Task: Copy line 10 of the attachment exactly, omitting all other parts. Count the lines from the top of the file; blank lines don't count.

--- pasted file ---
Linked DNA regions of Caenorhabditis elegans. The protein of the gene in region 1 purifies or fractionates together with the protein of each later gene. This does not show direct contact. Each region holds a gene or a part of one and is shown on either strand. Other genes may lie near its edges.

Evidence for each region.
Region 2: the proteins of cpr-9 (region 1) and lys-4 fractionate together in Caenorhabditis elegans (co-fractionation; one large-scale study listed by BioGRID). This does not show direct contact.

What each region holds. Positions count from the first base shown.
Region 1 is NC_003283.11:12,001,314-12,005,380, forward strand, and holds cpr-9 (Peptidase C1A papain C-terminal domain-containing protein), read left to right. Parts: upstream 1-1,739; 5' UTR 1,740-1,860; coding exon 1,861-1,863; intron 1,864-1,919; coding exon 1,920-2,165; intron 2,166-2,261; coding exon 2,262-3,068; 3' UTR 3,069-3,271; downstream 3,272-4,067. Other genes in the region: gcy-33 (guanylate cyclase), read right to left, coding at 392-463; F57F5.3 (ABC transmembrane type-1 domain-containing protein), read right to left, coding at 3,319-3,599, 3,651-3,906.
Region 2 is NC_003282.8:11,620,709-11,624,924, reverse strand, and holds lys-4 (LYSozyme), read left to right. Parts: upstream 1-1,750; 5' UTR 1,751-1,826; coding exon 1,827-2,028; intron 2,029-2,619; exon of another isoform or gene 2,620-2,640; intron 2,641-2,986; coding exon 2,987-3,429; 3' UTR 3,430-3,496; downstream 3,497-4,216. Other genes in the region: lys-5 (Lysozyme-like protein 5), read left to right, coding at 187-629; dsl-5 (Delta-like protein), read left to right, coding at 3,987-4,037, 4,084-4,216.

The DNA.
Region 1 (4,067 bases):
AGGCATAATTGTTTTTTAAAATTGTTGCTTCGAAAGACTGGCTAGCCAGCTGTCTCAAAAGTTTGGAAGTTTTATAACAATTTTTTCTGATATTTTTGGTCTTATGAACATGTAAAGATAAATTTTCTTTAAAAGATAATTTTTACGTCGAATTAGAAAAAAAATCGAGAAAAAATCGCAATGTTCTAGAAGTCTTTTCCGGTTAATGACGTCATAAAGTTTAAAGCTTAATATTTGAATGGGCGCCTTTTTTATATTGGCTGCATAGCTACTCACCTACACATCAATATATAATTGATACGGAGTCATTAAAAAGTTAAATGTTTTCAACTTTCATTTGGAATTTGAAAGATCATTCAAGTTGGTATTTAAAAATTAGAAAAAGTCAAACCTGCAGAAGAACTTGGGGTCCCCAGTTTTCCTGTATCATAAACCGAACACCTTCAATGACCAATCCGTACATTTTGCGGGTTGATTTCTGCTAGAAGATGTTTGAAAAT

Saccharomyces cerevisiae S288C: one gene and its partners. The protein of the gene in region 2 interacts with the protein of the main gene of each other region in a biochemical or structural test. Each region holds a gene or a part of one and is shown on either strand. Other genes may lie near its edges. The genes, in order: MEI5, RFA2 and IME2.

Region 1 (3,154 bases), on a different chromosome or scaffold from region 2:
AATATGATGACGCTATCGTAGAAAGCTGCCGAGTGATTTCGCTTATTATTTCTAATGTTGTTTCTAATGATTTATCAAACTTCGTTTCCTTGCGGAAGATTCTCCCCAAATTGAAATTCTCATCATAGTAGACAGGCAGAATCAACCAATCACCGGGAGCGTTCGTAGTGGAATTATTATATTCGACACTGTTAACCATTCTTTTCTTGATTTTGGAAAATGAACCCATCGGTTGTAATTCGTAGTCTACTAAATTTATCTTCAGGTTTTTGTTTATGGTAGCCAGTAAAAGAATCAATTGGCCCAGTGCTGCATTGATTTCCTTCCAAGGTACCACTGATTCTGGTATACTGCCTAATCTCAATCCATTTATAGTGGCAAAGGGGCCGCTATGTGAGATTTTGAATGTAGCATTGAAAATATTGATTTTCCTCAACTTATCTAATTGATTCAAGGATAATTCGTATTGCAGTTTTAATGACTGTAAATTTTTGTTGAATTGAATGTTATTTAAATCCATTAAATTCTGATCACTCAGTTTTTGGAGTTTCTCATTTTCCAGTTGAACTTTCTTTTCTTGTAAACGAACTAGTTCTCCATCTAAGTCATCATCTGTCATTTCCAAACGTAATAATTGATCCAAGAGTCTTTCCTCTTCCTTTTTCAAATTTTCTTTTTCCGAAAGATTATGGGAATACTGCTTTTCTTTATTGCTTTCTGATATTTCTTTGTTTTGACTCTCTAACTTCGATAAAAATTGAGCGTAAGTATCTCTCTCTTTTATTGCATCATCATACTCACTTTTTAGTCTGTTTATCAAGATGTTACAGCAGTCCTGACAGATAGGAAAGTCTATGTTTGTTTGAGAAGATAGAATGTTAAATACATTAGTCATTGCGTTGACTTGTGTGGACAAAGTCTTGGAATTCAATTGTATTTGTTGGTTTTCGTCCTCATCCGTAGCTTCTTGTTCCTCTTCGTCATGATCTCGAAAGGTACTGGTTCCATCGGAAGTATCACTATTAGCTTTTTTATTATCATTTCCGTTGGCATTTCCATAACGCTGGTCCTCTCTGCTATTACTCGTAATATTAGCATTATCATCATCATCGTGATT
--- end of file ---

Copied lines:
Saccharomyces cerevisiae S288C: one gene and its partners. The protein of the gene in region 2 interacts with the protein of the main gene of each other region in a biochemical or structural test. Each region holds a gene or a part of one and is shown on either strand. Other genes may lie near its edges. The genes, in order: MEI5, RFA2 and IME2.